The insistence of asking interviewees to look at the reporter instead of the camera is a questionable technique. With the increasing use of Skype and Facetime, the interviewees look directly at the screen at us. It’s time for TV photographers to ask newsmakers to do the same thing in taped stories.
Quite simply the business of journalism has changed and effective storytelling devices have evolved. The FAB standard has proved to be an effective tool. But other practices should be filed in a cabinet reserved for quaint but anachronistic implements.
The Associated Press (AP) Stylebook long has been the reference of choice in America’s newsrooms regarding recommended use of language in media stories.
Does the latest edition (2019) actually say it’s all right for news organizations to call someone or some incident racist?
Doris Truong, writing for the Poynter Institute apparently believes so.
I disagree on several points;
First, there is nothing in Ms. Truong’s commentary that illustrates exactly that the new AP Stylebook says it’s all right to label some action as racist. The specific citation should have been inserted in the commentary—otherwise I can only infer that this is Truong’s inference or shall I say wish?
It’s never acceptable for any journalist to use the term racist or racism unless the reporter is quoting someone else.
Second, I am also suspicious of journalists and pundits who sprinkle their stories and commentaries with contemporary jargon and buzzwords.
Journalists should not be “framing” their stories. They should be publishing facts and observations without adjectives. “Framing” implies putting a spin on an event in order to make it conform to the writer’s hopes or advocacy.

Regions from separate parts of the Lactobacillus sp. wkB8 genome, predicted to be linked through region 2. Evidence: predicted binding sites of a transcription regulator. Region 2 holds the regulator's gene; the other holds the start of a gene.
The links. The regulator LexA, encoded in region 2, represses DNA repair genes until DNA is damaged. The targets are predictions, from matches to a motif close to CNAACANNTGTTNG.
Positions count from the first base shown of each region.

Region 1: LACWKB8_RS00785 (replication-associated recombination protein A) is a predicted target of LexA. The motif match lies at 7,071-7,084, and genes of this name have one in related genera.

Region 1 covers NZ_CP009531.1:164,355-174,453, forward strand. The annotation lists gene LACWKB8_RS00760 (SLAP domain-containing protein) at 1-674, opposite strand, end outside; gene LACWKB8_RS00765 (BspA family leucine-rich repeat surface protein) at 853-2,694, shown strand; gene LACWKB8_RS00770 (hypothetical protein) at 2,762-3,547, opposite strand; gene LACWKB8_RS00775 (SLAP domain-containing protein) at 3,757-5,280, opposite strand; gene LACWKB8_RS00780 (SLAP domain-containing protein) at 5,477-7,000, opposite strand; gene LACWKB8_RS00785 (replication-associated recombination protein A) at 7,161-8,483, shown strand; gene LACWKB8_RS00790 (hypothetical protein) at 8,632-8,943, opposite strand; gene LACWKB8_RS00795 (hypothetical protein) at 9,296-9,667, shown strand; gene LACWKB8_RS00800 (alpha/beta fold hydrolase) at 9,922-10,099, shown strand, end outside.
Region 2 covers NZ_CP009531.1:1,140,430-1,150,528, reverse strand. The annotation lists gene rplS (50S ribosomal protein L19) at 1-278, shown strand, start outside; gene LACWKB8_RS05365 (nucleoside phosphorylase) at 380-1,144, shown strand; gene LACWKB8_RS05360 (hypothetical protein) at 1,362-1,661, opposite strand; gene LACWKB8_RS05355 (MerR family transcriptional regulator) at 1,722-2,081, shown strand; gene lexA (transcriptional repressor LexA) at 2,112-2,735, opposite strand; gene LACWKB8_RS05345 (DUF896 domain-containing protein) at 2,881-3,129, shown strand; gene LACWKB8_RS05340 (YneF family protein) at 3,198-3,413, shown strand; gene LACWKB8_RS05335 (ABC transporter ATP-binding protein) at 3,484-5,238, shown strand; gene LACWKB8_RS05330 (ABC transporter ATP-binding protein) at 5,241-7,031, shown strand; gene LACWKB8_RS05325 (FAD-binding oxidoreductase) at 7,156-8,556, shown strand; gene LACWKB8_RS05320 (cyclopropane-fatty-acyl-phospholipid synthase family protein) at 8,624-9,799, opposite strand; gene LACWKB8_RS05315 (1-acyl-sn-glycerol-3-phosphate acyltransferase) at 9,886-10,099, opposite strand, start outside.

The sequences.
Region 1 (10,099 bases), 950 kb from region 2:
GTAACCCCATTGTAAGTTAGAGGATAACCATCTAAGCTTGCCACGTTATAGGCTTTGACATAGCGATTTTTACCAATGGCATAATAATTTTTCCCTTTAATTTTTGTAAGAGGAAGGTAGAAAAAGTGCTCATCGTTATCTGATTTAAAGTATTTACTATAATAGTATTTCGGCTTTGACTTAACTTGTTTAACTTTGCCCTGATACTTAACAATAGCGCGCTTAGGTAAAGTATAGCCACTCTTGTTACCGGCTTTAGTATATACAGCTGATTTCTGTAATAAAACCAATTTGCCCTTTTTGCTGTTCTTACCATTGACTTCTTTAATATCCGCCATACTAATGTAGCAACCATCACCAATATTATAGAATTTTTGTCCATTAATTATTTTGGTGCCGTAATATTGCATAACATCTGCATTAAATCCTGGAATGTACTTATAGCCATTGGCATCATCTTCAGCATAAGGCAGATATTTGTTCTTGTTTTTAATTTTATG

Furthermore, Mrs. Truong’s reference to hyphenated-Americans as microagressions (another buzzword) implies she has embraced the identify politics meme. I’m a White-German-English-American but never use either that racial and ethnic truth. It’s irrelevant to me as simply an American.
I go so far as to say that any reference to anyone as the first of his or her racial, ethnic, religious, class or gender to achieve some notable achievement is also irrelevant. If the person so noted wants to mention it as a source of pride or example, then journalists should report it. Otherwise, I would ignore it.
Reference to identity allows our audience to interpret facts erroneously. Is a so-called “openly gay” politician going to promote a “gay agenda?” That is a fair inference by readers, listeners, viewers if journalists continually mention that the sexual orientation of the politician or candidate. And what, in fact, is a “gay agenda?” I could list some ideas here but I suspect the person is interested only in the same issues that every other American is concerned about. So sexual orientation again is irrelevant.